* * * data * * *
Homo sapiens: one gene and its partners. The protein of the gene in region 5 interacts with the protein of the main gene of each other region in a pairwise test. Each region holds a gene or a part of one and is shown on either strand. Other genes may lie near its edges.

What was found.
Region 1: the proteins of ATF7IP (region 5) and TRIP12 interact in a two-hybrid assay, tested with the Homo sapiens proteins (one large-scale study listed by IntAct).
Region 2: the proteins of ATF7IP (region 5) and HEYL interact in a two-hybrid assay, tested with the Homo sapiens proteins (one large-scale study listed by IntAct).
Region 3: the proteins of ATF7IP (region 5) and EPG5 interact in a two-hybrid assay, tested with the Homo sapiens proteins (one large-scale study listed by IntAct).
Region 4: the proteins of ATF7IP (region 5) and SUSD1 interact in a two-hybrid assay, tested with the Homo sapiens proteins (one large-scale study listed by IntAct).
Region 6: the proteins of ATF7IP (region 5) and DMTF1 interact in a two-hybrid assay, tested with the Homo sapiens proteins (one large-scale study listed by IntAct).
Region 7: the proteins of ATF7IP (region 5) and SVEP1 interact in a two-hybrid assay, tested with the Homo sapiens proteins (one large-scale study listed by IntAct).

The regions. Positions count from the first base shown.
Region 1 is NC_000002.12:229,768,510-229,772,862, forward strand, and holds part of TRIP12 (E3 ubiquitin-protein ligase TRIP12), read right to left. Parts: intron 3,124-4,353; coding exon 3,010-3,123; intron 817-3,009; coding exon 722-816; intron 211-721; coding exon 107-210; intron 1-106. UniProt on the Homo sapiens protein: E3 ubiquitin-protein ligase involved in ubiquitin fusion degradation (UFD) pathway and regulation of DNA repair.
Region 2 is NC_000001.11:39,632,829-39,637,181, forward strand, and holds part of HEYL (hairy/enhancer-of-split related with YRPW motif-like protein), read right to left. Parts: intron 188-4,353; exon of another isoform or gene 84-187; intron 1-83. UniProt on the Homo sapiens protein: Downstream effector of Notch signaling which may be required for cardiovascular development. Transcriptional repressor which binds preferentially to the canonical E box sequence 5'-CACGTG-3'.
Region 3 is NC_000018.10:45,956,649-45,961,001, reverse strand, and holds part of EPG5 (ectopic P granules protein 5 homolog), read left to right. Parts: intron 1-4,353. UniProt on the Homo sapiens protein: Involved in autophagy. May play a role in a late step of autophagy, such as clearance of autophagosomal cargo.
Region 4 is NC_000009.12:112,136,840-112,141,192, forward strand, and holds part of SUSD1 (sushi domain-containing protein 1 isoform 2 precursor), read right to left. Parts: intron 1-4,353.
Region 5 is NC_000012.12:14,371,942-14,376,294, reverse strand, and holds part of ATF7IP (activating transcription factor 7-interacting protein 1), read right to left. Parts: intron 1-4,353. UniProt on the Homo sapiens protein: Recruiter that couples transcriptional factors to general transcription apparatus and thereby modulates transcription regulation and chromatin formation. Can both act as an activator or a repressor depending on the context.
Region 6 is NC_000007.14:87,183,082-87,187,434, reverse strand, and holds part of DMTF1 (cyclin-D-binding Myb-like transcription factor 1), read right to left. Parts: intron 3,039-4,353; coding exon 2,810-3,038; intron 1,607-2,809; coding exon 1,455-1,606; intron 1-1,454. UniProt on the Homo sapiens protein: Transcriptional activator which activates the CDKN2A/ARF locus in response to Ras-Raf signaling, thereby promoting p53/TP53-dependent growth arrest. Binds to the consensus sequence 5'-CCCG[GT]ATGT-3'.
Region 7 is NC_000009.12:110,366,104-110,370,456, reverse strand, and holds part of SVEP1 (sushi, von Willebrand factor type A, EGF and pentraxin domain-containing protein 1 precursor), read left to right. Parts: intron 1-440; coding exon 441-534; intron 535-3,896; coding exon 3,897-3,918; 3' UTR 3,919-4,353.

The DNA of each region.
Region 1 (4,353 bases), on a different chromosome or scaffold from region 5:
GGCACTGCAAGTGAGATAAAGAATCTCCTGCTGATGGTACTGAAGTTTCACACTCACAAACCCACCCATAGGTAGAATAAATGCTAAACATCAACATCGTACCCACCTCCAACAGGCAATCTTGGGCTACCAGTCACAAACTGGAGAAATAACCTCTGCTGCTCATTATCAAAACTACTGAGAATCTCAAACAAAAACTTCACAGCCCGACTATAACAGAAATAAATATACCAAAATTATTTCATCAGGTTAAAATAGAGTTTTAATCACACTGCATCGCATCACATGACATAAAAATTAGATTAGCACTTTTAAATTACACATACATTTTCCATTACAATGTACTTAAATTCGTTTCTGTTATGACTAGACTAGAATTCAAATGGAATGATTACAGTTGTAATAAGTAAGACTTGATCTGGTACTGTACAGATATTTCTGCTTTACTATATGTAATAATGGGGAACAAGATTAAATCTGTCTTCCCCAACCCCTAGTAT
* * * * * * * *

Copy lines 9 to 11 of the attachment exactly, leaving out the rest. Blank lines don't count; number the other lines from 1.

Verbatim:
The regions. Positions count from the first base shown.
Region 1 is NC_000002.12:229,768,510-229,772,862, forward strand, and holds part of TRIP12 (E3 ubiquitin-protein ligase TRIP12), read right to left. Parts: intron 3,124-4,353; coding exon 3,010-3,123; intron 817-3,009; coding exon 722-816; intron 211-721; coding exon 107-210; intron 1-106. UniProt on the Homo sapiens protein: E3 ubiquitin-protein ligase involved in ubiquitin fusion degradation (UFD) pathway and regulation of DNA repair.
Region 2 is NC_000001.11:39,632,829-39,637,181, forward strand, and holds part of HEYL (hairy/enhancer-of-split related with YRPW motif-like protein), read right to left. Parts: intron 188-4,353; exon of another isoform or gene 84-187; intron 1-83. UniProt on the Homo sapiens protein: Downstream effector of Notch signaling which may be required for cardiovascular development. Transcriptional repressor which binds preferentially to the canonical E box sequence 5'-CACGTG-3'.